Louisiana Area Historical Museum: “The History of Tea and Fashions of the Time”

Wearing the outfit of a dressing maid, Carolyn Miller tells the story of tea using period clothing to tell the story.

Wearing the outfit of a dressing maid, Carolyn Miller tells the story of tea using period clothing to tell the story.

If you call Carolyn Miller old fashioned, she’ll probably treat it as a compliment.
Wearing Victorian period dress, Miller performed “The History of Tea and Fashions of the Time” at the Louisiana Area Historical Museum’s annual luncheon on Saturday, May 10 at the Seton Center.
It was Miller’s third appearance at the luncheon to discuss history through fashion.
“I love old clothes,” Miller said. “I’ve been collecting them for more than 35 years and did it initially to decorate my house.”
After several years “I thought, why don’t I wear some of these things, so I literally took a dress off the wall. Now I wear at least one piece of antique clothing every day of my life.”
The clothes range from the 1800s to the 1960s, said the Sedalia resident.
In her programs, Miller discusses the progression of fashion and what influenced changes and trends. She chose the clothing of a dressing maid for her recent appearance here.
She explained the clothing of the period as tea moved from China to England and eventually the United States. Iced tea was invented at the 1904 St. World’s Fair because it was too warm to sell hot tea, she said.
“Americans also invented tea bags much to the dismay of the English,” Miller said.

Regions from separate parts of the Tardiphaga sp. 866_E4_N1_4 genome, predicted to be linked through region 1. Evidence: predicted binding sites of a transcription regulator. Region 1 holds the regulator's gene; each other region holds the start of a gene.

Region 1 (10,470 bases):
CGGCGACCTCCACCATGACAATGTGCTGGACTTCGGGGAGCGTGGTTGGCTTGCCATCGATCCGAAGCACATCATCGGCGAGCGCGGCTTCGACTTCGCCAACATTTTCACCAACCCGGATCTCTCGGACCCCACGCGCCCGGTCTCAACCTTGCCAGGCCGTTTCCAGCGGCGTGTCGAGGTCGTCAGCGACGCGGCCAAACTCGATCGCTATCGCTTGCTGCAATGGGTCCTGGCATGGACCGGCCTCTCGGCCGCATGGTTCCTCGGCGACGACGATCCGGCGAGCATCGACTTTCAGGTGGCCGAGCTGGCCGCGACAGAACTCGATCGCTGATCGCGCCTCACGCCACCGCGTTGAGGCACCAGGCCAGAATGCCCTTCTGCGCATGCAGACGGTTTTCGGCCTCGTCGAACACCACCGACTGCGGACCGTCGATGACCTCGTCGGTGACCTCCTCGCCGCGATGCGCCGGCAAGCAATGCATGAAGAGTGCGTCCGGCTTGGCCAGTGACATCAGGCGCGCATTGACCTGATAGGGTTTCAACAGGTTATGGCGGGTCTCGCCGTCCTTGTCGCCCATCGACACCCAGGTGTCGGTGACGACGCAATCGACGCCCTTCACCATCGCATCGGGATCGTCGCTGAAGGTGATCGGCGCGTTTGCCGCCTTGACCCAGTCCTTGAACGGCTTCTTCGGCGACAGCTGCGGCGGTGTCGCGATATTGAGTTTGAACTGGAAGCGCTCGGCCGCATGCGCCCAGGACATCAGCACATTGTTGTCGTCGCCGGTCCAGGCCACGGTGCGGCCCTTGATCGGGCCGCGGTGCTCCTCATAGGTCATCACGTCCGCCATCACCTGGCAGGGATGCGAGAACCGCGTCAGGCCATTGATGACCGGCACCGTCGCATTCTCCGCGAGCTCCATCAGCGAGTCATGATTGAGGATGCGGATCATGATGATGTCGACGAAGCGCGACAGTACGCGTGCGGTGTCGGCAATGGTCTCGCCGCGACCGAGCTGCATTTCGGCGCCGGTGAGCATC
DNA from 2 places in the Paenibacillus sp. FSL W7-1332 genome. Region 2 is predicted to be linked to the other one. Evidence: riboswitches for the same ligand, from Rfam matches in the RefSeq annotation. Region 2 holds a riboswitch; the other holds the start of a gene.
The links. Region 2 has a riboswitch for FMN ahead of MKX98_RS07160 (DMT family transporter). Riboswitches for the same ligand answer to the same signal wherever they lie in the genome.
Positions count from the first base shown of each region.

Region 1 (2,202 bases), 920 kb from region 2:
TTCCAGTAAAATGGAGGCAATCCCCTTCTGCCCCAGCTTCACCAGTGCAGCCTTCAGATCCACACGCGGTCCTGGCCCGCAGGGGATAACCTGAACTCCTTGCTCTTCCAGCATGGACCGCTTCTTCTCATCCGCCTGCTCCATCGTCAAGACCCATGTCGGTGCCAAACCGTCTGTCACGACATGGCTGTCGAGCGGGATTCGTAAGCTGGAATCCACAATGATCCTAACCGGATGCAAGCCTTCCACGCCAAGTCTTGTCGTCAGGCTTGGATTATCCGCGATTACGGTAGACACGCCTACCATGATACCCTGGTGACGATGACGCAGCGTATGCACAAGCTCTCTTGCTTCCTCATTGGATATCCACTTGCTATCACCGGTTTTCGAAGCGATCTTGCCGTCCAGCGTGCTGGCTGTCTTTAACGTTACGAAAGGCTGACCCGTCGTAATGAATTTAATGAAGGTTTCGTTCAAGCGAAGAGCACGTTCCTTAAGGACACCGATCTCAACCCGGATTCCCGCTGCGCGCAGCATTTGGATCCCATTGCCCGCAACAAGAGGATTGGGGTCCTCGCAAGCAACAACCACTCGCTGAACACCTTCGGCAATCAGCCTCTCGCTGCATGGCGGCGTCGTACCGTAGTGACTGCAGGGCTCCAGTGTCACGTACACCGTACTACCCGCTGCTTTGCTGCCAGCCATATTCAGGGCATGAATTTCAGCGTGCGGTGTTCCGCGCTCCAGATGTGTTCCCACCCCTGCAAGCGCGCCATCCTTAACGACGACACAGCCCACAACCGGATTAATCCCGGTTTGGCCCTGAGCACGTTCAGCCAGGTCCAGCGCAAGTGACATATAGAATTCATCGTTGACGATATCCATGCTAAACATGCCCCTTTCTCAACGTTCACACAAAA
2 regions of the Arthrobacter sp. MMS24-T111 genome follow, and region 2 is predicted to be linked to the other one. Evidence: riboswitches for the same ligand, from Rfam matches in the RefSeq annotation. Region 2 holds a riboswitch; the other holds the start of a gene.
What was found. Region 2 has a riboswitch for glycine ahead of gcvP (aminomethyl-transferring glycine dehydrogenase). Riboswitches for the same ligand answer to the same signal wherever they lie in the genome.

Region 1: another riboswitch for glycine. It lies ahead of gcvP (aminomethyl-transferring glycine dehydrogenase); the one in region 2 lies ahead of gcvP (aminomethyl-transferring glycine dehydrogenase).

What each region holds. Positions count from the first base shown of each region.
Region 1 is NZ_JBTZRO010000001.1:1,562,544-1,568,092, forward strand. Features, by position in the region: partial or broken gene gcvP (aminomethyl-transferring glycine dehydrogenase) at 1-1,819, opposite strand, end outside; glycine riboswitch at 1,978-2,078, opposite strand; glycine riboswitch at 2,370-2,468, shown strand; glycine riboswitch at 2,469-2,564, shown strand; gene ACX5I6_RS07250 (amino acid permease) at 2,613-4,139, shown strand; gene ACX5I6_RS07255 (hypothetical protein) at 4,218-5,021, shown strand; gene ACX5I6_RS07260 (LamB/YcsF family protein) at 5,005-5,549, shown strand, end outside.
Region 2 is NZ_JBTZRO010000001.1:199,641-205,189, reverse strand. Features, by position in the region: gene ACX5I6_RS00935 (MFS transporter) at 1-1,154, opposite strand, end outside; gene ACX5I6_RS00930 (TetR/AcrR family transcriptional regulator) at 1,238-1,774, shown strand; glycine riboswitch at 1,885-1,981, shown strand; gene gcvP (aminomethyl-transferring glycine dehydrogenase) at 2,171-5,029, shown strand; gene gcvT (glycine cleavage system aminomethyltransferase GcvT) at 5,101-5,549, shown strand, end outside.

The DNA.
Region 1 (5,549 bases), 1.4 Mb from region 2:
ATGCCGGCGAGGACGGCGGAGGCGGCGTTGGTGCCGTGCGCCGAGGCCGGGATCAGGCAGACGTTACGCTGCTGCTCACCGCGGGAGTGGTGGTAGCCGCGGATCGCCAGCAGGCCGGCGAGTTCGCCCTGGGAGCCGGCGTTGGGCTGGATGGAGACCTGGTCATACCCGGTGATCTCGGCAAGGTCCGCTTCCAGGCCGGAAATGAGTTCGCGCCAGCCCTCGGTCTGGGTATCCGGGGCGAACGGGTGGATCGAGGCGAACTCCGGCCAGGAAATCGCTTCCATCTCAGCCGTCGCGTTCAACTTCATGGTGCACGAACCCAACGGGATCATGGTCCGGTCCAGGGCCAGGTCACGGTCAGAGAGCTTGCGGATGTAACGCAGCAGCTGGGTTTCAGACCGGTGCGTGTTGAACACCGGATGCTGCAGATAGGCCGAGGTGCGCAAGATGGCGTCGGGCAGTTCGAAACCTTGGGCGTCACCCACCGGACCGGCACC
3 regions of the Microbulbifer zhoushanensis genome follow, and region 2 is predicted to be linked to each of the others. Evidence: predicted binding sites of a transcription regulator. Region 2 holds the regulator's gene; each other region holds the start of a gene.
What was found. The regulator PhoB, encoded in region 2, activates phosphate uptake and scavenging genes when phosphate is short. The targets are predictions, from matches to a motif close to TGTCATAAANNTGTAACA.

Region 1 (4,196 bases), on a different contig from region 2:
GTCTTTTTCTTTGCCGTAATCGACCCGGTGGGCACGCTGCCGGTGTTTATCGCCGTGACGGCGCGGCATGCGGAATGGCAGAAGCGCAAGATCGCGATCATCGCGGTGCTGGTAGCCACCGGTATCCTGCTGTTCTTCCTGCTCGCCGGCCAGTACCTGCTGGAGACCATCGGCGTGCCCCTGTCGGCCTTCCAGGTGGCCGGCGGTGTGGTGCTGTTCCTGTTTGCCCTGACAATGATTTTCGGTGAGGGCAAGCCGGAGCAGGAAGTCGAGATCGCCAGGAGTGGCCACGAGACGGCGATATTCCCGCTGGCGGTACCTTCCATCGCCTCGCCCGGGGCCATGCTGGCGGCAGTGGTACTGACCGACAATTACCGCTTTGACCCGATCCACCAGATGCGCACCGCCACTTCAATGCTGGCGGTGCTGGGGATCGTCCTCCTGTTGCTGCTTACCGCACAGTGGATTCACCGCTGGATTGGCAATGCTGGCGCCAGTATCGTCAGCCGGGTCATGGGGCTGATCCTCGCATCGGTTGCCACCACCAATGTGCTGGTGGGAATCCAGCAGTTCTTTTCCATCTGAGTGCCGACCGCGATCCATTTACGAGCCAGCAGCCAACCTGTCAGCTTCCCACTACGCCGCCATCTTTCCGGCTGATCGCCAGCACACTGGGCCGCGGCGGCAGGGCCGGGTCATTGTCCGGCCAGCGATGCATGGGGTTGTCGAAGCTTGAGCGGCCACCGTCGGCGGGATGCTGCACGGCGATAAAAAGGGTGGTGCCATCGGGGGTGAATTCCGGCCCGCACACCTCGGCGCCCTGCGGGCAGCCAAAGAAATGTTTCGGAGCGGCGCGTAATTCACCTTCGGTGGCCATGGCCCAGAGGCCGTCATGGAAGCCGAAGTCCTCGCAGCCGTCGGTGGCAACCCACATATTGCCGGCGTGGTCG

When tea became popular in England in Victorian times, women wore a lot of black, much like today, Miller said.
Most clothing was two-pieced, which led to mixing and matching items, which is also popular again, she noted.
Broad shouldered outfits were also stylish in Queen Victoria’s time, Miller said.
“They came back in the 1940s and the 1980s, everything come back around,” she said.
One thing that women don’t wear these days is boots so tight and pointed that some women had their little toe severed to fit into them, Miller said.
In Victorian times, women’s purses were small as well and not jammed with the needs of the world, she said.
“They carried what they needed. A hankie, a little coin purse and maybe a calling card,” Miller said. “They also never carried a purse over their shoulder. Purses of today are like luggage compared to theirs.”
Miller said her display of fashion used to be available at various second-hand stores, but not anymore.

“The best place to find it is in people’s houses,” she said.

Posted on Wednesday, May 14, 2014 at 9:17 am